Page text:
—Hendrik FolkertsI am interested to talk more about the topic of legibility. In 100 Big Entrances a seated narrator provides the other performer with instructions to make different kinds of entrances, which he then embodies to the fullest: Make a slightly bigger entrance but whose difference in intensity might only be noticed in the thumbs / Enter collapsing the dichotomy between the practical and the intellectual / Enter questioning the relationship between an art institution and its public, etc. In The Agglutinators (Rigoberto), as you have mentioned, the performers are limited to 30 words, which they seemingly select, combine, entangle and disentangle through the movement of their limbs and muscles. Almost all of the sequences work through this embodied, incorporated and excorporated forms of language. Why is it so important to make this work legible through the body? What is your beef with legibility, as you say? And what is this dance of logic, that both the performers and the audience seem to be enacting in the spaces at Witte de With?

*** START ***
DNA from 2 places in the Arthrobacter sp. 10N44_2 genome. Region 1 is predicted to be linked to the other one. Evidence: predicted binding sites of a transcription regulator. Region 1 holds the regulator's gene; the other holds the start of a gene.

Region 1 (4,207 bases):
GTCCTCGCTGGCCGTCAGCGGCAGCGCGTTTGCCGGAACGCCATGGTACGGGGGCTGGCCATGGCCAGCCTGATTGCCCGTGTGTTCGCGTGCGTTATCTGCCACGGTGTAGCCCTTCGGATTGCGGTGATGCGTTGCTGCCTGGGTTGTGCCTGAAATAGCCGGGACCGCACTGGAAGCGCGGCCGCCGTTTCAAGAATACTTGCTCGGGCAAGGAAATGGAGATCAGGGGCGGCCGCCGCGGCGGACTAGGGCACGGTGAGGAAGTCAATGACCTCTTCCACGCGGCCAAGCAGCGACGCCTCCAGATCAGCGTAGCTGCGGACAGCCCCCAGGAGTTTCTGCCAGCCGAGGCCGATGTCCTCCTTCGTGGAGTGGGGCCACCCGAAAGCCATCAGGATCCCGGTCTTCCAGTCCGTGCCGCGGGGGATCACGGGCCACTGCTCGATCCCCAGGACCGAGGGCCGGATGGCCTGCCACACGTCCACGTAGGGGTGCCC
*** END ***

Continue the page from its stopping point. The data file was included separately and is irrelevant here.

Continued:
—Michael PortnoyI'd noticed a while ago that Citibank call operators have an extremely high tolerance for abstraction. They will try to make sense of speech that to most other ears is far too ambiguous and whose clauses are connected by only the finest threads of logic and meaning. So in The Citibank Sessions, we call the customer service reps with a general question about Immateriality or Performance - concepts relevant both in the realms of banking and visual art - and we push their parsing abilities to the breaking point. Many of our methods are adapted from language disorders common to schizophrenia: paraphasia, word approximations, faulty inductive inferences, derailment and etc. The performers also constantly re-route their sentences midstream by randomly inserting evocative yet open-ended phrases, such as Hormonal Loaning, Automated Depression, Character Apocalypse, from a list of hundreds we've created, and then attempting to explain these terms through even more confusing metaphors. There are certain types of confusion and para-sense which are distancing and shut the mind down. I'm after an emboldening confusion, one which sets incompatible ideas, logics and mental images aloft and careening into each other in an aerial act that excites the viewer and has a weird emotional resonance. Humor is an essential part of this equation for me and really the engine that keeps these ideas from falling on the ground. My beef with legibility, and by this I'm referring to art which announces its concept, operations, or meaning the first second you encounter it, is that I'm done after that first second. I always loved this punning quote from Auguste Préault - "Je ne suis pas pour le fini. Je suis pour l'infini." - where he equates the finished with the finite and the unfinished with the infinite. I read that kind of art in a second like a sign on the highway and I'm finished. It might be a beautiful, elegant sign, but I'm finished. There's no journey in legibility. When you ask - "Why is it so important to make this work legible through the body?", I take it to mean "why do you use the language of the body?" and "why do you put language through the body to enact the sorts of confusions you seek?", since I certainly don't want this work to be legible in any finite sense. I think the answer is that I've always sought to unite dance and language and dance is one of the most slippery languages there is. Each movement triggers multiple connotations, images and emotions, and ones that are different for each viewer. A dance phrase is then equivalent to an infinitely combinatorial sentence where each word could be a hundred others depending on who you are and where your brain's at that moment. Now when you layer this highly unstable language with words, whose meanings are more stable, you get all sorts of fantastic fleeting compounds streaming energy at you like radioactive isotopes!